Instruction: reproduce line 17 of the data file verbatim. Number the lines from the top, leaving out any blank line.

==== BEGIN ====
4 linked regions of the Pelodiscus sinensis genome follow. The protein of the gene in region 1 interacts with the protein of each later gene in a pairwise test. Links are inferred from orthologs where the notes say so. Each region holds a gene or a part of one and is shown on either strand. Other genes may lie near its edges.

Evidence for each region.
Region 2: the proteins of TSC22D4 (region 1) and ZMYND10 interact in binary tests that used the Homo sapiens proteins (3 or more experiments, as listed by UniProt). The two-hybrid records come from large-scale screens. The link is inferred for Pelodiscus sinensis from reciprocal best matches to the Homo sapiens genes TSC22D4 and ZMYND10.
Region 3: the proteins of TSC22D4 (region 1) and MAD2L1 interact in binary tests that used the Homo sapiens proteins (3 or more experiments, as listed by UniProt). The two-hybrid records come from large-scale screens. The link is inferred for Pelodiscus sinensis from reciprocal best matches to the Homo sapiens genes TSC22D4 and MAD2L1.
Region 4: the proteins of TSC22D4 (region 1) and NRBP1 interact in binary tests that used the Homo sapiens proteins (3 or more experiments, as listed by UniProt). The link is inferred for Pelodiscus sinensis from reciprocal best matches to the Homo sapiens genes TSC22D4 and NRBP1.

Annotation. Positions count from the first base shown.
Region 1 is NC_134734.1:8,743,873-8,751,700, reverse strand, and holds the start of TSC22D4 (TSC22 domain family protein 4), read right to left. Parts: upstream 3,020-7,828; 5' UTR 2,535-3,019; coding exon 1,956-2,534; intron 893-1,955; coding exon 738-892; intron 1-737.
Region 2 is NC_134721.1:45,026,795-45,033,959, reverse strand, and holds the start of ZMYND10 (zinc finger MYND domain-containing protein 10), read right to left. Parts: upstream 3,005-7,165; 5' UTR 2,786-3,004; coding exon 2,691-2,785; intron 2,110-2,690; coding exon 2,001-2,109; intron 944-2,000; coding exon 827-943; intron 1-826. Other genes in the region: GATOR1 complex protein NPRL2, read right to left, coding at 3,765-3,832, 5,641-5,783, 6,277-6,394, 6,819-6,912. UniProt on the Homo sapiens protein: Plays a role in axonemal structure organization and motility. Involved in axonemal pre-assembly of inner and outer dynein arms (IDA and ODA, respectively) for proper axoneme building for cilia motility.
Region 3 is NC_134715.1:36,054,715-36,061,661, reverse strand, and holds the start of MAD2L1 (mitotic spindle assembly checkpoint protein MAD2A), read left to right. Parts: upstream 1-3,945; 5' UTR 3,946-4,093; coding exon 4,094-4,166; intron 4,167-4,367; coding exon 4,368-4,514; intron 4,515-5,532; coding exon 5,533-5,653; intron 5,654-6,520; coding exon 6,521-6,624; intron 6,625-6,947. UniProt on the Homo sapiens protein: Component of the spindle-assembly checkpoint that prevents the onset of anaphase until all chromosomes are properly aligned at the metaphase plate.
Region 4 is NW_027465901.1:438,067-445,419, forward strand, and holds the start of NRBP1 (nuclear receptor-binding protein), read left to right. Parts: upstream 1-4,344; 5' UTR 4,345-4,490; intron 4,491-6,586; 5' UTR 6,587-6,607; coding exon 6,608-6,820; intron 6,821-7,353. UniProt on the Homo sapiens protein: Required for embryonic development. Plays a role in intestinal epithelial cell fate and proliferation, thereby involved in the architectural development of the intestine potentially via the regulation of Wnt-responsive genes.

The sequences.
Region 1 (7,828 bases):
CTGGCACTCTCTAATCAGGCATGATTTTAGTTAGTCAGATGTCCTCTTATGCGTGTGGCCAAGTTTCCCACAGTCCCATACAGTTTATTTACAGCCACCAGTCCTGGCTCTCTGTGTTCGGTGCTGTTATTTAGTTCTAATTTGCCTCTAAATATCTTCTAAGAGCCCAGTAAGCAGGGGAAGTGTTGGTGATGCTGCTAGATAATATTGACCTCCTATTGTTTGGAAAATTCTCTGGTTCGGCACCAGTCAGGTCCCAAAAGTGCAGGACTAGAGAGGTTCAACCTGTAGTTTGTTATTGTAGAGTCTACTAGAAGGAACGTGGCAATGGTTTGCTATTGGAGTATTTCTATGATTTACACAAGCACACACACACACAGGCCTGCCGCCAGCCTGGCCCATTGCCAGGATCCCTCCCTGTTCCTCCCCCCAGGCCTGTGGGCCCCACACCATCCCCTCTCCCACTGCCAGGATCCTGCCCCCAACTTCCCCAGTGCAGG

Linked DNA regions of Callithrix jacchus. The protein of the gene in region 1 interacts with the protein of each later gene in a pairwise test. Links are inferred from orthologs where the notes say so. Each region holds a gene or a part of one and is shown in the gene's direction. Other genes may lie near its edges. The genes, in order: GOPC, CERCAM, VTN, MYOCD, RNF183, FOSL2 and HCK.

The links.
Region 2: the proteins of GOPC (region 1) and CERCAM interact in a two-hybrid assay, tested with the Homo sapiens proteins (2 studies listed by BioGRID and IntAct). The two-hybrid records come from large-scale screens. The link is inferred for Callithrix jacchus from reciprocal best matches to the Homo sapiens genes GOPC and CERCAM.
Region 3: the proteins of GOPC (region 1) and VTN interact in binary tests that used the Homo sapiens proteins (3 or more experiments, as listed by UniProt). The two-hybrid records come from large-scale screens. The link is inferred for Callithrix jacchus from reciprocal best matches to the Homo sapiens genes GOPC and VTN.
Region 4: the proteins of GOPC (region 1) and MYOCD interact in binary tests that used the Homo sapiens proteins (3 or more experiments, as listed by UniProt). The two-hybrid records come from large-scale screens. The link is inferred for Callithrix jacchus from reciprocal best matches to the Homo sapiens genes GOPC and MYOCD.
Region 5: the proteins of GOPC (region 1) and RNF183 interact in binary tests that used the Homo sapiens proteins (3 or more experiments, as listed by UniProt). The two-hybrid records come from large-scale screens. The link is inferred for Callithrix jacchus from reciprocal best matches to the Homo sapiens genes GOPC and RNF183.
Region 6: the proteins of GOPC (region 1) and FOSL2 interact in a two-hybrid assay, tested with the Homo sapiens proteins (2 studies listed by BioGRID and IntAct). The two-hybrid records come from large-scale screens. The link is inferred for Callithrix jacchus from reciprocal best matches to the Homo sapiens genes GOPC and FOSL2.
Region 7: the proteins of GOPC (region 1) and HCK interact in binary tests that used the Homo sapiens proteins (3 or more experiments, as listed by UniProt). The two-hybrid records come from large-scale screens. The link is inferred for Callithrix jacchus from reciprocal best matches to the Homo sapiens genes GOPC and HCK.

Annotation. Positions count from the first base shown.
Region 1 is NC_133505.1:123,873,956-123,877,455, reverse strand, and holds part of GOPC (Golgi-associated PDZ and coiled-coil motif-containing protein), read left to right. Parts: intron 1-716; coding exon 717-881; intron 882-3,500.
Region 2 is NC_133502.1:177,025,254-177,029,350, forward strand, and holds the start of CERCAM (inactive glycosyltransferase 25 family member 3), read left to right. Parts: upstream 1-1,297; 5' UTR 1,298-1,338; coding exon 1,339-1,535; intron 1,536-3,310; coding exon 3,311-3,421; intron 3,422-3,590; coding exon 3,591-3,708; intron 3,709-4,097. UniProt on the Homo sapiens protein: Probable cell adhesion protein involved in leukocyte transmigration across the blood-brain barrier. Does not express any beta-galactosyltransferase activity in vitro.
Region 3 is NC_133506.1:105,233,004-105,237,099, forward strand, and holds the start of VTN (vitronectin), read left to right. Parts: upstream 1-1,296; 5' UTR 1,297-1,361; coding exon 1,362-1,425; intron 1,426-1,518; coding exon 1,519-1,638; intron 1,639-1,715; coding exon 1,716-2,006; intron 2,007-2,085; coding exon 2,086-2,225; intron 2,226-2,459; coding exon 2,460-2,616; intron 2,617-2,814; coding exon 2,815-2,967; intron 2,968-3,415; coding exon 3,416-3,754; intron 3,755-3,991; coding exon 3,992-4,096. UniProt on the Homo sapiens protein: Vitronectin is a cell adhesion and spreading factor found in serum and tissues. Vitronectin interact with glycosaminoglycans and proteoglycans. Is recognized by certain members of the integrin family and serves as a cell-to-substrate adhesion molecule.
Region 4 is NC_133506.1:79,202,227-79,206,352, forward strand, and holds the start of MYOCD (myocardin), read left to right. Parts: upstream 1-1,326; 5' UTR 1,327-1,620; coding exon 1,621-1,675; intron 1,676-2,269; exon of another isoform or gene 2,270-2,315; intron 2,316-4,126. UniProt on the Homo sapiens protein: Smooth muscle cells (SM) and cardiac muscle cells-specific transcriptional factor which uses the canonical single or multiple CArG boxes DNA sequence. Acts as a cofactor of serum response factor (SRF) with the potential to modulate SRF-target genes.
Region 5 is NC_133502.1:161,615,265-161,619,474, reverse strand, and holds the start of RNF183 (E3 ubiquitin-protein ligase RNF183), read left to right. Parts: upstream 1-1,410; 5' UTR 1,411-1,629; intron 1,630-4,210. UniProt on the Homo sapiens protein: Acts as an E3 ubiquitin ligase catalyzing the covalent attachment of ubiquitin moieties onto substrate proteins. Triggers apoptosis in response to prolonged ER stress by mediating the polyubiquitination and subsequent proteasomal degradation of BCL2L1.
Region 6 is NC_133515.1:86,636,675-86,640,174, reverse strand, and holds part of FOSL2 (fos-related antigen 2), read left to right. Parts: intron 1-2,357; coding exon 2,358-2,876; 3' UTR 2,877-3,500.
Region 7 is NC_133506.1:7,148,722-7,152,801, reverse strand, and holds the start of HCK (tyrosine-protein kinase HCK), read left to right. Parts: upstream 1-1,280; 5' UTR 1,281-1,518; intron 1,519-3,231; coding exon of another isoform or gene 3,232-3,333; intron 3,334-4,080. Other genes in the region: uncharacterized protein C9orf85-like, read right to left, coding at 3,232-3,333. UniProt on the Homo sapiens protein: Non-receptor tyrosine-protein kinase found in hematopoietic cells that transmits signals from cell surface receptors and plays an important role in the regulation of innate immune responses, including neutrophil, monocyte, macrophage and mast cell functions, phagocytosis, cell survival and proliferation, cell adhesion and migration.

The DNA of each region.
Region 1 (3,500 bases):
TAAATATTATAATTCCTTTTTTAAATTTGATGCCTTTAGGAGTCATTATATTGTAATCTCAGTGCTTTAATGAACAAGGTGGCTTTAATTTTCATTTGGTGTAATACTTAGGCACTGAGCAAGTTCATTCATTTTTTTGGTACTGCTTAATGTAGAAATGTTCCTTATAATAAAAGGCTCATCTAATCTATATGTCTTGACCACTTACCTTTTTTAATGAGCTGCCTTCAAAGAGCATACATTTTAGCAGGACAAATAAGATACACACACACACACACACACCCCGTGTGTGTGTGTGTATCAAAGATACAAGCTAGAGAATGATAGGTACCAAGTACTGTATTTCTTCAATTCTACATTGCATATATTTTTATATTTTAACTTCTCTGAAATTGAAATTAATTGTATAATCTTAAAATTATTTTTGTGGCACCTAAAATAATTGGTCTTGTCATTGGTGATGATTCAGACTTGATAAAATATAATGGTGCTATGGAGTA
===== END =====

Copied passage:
Region 3: the proteins of GOPC (region 1) and VTN interact in binary tests that used the Homo sapiens proteins (3 or more experiments, as listed by UniProt). The two-hybrid records come from large-scale screens. The link is inferred for Callithrix jacchus from reciprocal best matches to the Homo sapiens genes GOPC and VTN.